Correspondence to the Court from Louis J. Tripoli, Esq., Assistant Attorney
General, dated June 14, 2000 5
Reply Affidavit of Russell E. Maines, Esq., with Exhibits 6
This claim seeks damages from the State based upon allegations of evidence
tampering by members of the New York State Police, which claimant contends led
to her conviction on certain criminal charges.
On December 23, 1989, a family of four was murdered, and their home was set on
fire, in Ithaca, New York. Following this incident, claimant was subsequently
arrested on February 7, 1990, and charged, inter alia, with murder in the
second degree, burglary in the first degree, arson in the third degree, and
hindering prosecution in the first degree. She was subsequently convicted of
third degree arson, first degree burglary, and hindering prosecution in both the
first and second degrees.
On August 25, 1992, claimant's judgment of conviction was vacated, after it was
discovered that some of the evidence used to convict her had been fabricated by
members of the New York State Police. The indictment against claimant was
subsequently dismissed November 9, 1992.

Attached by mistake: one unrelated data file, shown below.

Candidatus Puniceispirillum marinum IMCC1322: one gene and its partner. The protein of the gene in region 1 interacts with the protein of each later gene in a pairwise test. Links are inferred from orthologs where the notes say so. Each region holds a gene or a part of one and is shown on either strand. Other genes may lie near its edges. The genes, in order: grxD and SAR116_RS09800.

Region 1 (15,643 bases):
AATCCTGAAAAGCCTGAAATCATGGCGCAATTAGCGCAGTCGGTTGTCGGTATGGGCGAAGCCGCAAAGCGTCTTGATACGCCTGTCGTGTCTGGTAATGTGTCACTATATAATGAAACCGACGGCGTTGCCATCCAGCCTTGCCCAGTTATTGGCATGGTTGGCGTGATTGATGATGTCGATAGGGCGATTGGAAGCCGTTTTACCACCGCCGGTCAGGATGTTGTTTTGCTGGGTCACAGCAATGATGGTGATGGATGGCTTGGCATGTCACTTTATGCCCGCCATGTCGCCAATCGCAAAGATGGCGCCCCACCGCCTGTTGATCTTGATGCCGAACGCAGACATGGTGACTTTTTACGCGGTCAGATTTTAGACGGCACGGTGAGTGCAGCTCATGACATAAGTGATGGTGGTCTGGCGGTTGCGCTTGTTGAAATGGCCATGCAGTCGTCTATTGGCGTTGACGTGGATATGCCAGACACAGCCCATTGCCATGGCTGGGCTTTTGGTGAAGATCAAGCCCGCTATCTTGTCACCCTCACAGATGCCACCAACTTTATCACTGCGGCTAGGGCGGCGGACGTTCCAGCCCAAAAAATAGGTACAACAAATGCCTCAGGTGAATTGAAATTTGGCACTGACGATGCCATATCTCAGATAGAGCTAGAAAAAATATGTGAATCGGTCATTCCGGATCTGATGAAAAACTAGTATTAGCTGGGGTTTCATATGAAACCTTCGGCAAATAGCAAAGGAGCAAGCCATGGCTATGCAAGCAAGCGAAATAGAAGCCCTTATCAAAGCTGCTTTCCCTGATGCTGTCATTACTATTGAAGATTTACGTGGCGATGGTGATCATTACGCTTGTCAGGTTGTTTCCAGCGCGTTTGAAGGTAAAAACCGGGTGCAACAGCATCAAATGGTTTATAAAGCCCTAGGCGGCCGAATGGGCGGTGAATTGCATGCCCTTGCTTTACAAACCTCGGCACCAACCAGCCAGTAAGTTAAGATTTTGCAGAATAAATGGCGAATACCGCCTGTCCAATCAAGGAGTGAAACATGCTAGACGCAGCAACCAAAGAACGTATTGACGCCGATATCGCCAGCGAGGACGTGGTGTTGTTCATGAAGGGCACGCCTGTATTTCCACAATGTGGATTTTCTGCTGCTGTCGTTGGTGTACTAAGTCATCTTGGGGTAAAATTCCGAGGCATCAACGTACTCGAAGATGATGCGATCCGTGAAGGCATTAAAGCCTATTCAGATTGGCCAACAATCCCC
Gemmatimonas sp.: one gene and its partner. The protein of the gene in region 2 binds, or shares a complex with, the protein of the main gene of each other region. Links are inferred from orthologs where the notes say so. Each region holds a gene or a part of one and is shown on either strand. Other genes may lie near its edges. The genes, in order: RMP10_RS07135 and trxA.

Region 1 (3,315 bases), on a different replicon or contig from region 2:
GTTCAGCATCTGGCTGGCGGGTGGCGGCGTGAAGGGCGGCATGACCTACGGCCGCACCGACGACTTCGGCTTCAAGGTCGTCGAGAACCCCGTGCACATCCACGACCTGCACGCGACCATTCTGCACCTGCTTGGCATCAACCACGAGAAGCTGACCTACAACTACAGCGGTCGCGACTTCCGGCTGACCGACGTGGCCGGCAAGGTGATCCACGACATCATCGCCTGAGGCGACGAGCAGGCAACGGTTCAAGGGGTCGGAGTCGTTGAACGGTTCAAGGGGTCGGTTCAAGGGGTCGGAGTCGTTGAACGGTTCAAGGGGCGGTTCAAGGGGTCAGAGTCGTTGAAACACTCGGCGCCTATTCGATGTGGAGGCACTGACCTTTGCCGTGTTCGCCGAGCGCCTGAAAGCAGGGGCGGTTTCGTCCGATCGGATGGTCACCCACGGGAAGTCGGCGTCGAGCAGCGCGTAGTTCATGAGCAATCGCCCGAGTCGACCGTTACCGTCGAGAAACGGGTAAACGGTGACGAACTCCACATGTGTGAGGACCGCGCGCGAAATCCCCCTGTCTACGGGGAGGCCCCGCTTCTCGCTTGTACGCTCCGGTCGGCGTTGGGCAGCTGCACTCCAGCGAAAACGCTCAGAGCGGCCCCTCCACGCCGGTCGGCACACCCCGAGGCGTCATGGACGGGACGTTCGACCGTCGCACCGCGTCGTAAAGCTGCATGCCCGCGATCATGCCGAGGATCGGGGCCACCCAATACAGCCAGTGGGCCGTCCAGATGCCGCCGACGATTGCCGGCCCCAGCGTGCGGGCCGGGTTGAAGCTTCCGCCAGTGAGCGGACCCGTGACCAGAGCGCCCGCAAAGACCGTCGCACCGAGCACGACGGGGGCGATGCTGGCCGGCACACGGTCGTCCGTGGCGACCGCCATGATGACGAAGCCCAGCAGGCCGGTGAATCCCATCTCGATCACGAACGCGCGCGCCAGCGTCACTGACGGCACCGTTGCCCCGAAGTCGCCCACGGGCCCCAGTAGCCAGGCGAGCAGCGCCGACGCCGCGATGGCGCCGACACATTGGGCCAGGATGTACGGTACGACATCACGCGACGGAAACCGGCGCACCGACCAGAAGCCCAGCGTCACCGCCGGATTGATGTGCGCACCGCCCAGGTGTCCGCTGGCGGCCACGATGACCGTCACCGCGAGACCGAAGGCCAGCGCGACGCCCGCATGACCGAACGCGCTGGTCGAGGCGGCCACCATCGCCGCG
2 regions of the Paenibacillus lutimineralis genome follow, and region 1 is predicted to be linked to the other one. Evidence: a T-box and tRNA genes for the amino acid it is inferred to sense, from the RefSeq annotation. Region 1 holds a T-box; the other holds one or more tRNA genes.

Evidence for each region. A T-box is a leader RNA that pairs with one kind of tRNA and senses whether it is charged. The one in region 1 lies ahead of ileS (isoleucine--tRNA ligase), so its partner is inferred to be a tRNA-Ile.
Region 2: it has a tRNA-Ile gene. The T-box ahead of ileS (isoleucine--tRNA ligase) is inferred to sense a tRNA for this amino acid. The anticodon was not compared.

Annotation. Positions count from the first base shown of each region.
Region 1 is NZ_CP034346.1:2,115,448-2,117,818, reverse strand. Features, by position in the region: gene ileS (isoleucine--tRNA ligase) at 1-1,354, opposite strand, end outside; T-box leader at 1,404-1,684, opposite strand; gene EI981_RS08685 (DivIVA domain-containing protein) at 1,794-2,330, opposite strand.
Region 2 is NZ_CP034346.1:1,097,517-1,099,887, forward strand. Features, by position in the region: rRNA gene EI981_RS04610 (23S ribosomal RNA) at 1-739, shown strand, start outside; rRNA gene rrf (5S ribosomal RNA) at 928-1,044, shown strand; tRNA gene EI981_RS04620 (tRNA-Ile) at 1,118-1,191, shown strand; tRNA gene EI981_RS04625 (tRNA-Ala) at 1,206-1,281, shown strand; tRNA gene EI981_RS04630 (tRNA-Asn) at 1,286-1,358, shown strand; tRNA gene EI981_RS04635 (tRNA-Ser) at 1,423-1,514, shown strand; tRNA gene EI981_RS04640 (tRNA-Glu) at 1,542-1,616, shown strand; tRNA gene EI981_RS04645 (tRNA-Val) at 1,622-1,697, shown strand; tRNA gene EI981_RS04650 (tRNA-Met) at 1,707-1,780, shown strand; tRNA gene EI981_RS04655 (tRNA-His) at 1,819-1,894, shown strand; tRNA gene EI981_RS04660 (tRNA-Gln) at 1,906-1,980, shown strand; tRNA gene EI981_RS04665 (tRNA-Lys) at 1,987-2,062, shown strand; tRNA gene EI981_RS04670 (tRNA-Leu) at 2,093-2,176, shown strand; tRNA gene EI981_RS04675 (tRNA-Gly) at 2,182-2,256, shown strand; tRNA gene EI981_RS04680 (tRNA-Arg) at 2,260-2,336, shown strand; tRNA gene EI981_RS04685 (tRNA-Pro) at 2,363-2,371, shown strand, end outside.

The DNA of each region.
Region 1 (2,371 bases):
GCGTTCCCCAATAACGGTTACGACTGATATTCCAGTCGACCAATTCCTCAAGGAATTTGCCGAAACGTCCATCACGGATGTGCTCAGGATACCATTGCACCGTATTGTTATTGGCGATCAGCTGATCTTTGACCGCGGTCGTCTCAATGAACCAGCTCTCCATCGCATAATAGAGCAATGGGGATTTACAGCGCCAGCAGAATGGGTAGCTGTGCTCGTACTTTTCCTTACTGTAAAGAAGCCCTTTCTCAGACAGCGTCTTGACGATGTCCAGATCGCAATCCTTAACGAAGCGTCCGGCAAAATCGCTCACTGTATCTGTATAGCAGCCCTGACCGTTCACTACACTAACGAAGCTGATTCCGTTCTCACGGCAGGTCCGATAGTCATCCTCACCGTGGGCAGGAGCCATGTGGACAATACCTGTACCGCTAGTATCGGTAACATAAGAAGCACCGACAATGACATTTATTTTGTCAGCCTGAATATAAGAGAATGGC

After the judgment of conviction was vacated, claimant filed a notice of
intention with the Court on September 21, 1992. She subsequently filed a claim
with the Court on November 8, 1993.
By an order filed February 17, 1999, this Court dismissed numerous causes of
action set forth by claimant in her claim.
The Court did retain, however, causes of action asserting negligent training and
supervision, unjust conviction, and malicious prosecution.
Following a calendar call and conference, a scheduling order was filed October
13, 1999, which required, inter alia, the service and filing of a note of
issue and certificate of readiness before June 1, 2000.
On or about March 1, 2000, the State served claimant, through her attorney,
with a notice to admit, a demand for documents, and a request for expert
disclosure, to which responses were not and have not been made. Apparently
dissatisfied with her representation, approximately three weeks later claimant
spoke by telephone with Russell Maines, Esq., of Atlanta, Georgia, with regard